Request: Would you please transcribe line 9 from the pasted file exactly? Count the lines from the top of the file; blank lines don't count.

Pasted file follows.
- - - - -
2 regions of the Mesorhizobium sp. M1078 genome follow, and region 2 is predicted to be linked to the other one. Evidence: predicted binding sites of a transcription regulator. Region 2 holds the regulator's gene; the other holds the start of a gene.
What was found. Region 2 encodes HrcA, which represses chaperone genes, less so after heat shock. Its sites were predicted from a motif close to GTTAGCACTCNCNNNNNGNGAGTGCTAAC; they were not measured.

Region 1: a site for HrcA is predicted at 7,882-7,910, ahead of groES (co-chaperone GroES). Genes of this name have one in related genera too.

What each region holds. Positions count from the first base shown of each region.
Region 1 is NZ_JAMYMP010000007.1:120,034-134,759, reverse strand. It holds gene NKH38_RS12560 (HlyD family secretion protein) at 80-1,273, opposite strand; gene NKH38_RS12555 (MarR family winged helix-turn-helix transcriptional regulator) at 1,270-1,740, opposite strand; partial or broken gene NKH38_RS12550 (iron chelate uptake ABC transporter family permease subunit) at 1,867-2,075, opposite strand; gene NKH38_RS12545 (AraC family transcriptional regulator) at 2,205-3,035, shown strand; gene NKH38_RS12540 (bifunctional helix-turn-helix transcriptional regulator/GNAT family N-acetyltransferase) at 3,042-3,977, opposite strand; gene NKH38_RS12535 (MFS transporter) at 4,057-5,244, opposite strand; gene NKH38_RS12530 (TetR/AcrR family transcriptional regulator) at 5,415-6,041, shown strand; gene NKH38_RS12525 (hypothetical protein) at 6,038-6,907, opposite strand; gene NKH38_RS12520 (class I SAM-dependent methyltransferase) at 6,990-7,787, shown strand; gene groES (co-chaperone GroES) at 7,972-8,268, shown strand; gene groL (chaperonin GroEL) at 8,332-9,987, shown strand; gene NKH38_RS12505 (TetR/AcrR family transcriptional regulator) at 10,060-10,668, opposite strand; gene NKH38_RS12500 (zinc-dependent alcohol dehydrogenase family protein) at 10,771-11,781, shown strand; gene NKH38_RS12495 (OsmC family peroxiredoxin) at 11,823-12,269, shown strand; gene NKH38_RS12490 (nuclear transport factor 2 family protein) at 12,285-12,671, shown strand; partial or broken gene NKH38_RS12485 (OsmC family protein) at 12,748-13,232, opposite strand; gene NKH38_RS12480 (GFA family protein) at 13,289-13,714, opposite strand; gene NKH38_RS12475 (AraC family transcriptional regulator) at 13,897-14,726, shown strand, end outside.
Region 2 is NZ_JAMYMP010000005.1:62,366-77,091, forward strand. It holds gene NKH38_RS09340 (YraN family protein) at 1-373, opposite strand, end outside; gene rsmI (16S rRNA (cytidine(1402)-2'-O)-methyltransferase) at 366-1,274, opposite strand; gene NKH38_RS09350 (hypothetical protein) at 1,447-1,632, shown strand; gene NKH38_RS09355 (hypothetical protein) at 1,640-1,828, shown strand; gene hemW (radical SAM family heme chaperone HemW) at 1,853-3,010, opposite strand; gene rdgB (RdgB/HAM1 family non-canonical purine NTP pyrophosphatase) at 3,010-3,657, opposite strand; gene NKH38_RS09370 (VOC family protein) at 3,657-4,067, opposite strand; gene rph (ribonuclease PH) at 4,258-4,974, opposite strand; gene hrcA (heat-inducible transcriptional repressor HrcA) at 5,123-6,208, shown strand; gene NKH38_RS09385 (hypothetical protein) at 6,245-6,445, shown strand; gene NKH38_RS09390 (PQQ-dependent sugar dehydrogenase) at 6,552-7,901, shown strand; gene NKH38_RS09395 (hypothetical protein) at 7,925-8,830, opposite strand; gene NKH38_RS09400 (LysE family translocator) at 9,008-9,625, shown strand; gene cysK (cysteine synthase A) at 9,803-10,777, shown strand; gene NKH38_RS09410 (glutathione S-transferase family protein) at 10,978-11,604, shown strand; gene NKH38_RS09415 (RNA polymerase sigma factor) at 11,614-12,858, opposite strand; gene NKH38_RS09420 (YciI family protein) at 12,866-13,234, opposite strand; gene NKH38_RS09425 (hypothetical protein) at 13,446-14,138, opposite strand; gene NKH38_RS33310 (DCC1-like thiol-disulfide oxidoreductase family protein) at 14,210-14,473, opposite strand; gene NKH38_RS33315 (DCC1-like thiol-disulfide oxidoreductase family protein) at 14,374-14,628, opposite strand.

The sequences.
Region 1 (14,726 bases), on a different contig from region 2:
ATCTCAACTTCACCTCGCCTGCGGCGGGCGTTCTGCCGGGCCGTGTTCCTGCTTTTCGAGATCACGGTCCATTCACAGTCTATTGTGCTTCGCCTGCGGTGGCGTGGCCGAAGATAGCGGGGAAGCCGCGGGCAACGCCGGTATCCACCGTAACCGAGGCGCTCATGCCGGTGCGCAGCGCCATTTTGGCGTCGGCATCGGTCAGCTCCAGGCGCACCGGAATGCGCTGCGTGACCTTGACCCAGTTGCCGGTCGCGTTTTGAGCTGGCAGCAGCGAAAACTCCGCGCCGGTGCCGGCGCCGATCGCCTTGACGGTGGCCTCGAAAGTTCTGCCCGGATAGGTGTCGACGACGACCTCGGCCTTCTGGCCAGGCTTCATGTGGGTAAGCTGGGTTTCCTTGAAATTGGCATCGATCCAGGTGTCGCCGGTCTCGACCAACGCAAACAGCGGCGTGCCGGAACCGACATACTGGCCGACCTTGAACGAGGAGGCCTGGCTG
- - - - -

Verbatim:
ATCTCAACTTCACCTCGCCTGCGGCGGGCGTTCTGCCGGGCCGTGTTCCTGCTTTTCGAGATCACGGTCCATTCACAGTCTATTGTGCTTCGCCTGCGGTGGCGTGGCCGAAGATAGCGGGGAAGCCGCGGGCAACGCCGGTATCCACCGTAACCGAGGCGCTCATGCCGGTGCGCAGCGCCATTTTGGCGTCGGCATCGGTCAGCTCCAGGCGCACCGGAATGCGCTGCGTGACCTTGACCCAGTTGCCGGTCGCGTTTTGAGCTGGCAGCAGCGAAAACTCCGCGCCGGTGCCGGCGCCGATCGCCTTGACGGTGGCCTCGAAAGTTCTGCCCGGATAGGTGTCGACGACGACCTCGGCCTTCTGGCCAGGCTTCATGTGGGTAAGCTGGGTTTCCTTGAAATTGGCATCGATCCAGGTGTCGCCGGTCTCGACCAACGCAAACAGCGGCGTGCCGGAACCGACATACTGGCCGACCTTGAACGAGGAGGCCTGGCTG